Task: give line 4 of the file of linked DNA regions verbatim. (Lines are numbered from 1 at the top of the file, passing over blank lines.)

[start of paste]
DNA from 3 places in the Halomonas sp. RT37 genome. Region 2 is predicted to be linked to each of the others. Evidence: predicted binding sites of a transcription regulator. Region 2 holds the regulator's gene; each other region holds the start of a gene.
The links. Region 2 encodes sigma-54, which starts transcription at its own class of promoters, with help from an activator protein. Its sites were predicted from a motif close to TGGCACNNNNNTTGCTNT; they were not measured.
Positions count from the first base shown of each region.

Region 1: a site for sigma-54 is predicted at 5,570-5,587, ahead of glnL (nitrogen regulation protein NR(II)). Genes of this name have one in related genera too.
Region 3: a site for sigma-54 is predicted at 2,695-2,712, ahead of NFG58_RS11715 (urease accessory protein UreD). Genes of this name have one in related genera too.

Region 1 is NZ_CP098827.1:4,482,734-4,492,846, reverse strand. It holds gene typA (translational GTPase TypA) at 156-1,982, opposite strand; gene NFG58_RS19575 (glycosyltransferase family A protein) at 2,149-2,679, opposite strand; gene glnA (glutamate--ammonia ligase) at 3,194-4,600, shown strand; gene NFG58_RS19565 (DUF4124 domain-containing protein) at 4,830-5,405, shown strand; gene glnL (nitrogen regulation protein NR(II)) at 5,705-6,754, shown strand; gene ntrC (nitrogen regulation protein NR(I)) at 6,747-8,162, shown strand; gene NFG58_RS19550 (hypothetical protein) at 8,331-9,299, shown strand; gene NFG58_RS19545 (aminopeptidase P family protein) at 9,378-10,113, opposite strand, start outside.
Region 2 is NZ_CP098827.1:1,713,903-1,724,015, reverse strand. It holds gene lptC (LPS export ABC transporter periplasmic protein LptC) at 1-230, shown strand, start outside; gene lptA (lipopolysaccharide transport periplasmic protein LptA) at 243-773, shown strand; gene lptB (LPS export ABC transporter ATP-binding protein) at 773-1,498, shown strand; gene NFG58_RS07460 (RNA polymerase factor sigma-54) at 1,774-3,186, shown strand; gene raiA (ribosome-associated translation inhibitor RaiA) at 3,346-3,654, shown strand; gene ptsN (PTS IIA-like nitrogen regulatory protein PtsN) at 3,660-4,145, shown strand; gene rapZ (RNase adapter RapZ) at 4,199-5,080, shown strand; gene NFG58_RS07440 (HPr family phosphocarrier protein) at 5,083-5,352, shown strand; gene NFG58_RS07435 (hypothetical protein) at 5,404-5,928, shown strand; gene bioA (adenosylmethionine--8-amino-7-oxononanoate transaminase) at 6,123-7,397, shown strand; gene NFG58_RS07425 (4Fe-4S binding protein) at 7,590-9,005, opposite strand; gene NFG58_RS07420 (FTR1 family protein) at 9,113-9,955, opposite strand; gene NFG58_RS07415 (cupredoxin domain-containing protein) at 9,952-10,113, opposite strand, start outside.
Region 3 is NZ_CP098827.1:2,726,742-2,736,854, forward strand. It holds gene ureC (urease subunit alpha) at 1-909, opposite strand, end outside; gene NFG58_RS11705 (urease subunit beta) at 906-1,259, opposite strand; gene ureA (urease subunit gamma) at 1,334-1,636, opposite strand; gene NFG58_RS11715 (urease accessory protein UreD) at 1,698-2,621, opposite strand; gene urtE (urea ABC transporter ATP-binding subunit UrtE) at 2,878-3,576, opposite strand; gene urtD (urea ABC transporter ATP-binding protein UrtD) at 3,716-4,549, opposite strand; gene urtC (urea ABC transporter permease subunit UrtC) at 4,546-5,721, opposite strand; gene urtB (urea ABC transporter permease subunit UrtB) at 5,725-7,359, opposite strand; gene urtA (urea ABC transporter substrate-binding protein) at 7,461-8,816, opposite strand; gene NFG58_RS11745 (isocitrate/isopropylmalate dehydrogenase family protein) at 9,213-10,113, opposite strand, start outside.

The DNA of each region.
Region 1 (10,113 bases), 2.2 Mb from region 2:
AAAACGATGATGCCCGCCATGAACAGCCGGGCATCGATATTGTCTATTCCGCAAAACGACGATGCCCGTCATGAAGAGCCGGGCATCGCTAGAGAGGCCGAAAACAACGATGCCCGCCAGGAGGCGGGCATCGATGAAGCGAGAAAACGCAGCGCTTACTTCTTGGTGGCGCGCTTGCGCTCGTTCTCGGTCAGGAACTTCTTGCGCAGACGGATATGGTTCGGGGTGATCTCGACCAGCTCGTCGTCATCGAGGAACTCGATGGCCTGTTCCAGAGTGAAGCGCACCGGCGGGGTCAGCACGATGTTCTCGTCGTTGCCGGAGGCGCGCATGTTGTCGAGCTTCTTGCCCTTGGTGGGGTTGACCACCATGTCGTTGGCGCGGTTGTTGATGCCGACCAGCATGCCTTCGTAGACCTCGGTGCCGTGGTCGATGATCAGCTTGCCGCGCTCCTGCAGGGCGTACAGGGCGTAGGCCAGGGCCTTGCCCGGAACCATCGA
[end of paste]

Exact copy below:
Region 1: a site for sigma-54 is predicted at 5,570-5,587, ahead of glnL (nitrogen regulation protein NR(II)). Genes of this name have one in related genera too.